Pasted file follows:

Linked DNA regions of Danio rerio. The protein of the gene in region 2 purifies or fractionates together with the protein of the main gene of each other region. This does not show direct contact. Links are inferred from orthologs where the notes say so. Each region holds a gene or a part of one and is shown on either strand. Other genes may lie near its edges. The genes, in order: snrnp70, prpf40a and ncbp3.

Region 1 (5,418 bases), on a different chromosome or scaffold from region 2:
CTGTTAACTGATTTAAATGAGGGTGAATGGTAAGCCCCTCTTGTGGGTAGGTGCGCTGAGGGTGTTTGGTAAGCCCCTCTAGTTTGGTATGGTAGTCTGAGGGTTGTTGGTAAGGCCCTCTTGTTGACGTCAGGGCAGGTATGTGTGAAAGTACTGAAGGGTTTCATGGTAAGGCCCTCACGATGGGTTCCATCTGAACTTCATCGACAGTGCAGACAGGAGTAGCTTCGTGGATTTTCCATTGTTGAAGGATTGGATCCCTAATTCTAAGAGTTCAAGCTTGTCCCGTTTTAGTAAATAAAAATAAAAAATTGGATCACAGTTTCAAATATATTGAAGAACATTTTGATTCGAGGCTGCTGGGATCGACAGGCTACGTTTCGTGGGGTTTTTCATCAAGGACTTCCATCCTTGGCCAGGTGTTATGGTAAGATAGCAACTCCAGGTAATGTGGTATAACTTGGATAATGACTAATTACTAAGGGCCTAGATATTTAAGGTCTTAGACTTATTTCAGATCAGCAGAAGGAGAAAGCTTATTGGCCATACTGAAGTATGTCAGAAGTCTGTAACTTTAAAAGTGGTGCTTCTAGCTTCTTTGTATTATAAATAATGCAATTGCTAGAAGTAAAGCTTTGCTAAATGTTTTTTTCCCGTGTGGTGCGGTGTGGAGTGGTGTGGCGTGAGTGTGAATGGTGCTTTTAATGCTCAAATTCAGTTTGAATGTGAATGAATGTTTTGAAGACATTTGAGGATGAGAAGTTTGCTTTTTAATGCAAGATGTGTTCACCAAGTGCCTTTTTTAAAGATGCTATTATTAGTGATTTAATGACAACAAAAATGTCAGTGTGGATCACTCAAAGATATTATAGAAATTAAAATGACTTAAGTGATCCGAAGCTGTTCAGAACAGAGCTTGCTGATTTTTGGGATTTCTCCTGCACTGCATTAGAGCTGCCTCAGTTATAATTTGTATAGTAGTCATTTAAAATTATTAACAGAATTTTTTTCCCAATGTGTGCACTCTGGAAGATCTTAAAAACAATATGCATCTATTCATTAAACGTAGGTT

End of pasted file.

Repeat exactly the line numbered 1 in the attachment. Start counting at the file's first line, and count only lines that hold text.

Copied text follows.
Linked DNA regions of Danio rerio. The protein of the gene in region 2 purifies or fractionates together with the protein of the main gene of each other region. This does not show direct contact. Links are inferred from orthologs where the notes say so. Each region holds a gene or a part of one and is shown on either strand. Other genes may lie near its edges. The genes, in order: snrnp70, prpf40a and ncbp3.